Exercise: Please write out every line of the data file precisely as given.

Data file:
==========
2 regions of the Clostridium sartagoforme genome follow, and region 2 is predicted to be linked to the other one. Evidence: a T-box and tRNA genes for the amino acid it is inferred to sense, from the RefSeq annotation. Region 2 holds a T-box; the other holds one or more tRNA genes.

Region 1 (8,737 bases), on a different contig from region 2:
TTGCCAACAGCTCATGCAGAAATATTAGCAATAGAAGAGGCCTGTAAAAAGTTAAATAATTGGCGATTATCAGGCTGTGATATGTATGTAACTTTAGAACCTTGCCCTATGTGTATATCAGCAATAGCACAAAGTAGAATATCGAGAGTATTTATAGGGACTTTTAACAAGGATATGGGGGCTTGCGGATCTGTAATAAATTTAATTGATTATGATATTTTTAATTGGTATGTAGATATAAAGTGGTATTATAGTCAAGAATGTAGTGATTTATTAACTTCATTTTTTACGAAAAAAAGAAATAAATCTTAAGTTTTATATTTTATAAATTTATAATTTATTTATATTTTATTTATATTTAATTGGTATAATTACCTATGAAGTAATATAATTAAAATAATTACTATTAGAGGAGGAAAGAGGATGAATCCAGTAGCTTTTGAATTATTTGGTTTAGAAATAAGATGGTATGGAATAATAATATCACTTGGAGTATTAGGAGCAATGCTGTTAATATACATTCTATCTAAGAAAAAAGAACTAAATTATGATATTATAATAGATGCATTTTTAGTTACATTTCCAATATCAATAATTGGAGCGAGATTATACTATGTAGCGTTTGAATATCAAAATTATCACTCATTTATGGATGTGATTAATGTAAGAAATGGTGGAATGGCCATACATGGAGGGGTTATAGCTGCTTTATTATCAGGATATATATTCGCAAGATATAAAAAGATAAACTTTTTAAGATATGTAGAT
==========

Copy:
2 regions of the Clostridium sartagoforme genome follow, and region 2 is predicted to be linked to the other one. Evidence: a T-box and tRNA genes for the amino acid it is inferred to sense, from the RefSeq annotation. Region 2 holds a T-box; the other holds one or more tRNA genes.

Region 1 (8,737 bases), on a different contig from region 2:
TTGCCAACAGCTCATGCAGAAATATTAGCAATAGAAGAGGCCTGTAAAAAGTTAAATAATTGGCGATTATCAGGCTGTGATATGTATGTAACTTTAGAACCTTGCCCTATGTGTATATCAGCAATAGCACAAAGTAGAATATCGAGAGTATTTATAGGGACTTTTAACAAGGATATGGGGGCTTGCGGATCTGTAATAAATTTAATTGATTATGATATTTTTAATTGGTATGTAGATATAAAGTGGTATTATAGTCAAGAATGTAGTGATTTATTAACTTCATTTTTTACGAAAAAAAGAAATAAATCTTAAGTTTTATATTTTATAAATTTATAATTTATTTATATTTTATTTATATTTAATTGGTATAATTACCTATGAAGTAATATAATTAAAATAATTACTATTAGAGGAGGAAAGAGGATGAATCCAGTAGCTTTTGAATTATTTGGTTTAGAAATAAGATGGTATGGAATAATAATATCACTTGGAGTATTAGGAGCAATGCTGTTAATATACATTCTATCTAAGAAAAAAGAACTAAATTATGATATTATAATAGATGCATTTTTAGTTACATTTCCAATATCAATAATTGGAGCGAGATTATACTATGTAGCGTTTGAATATCAAAATTATCACTCATTTATGGATGTGATTAATGTAAGAAATGGTGGAATGGCCATACATGGAGGGGTTATAGCTGCTTTATTATCAGGATATATATTCGCAAGATATAAAAAGATAAACTTTTTAAGATATGTAGAT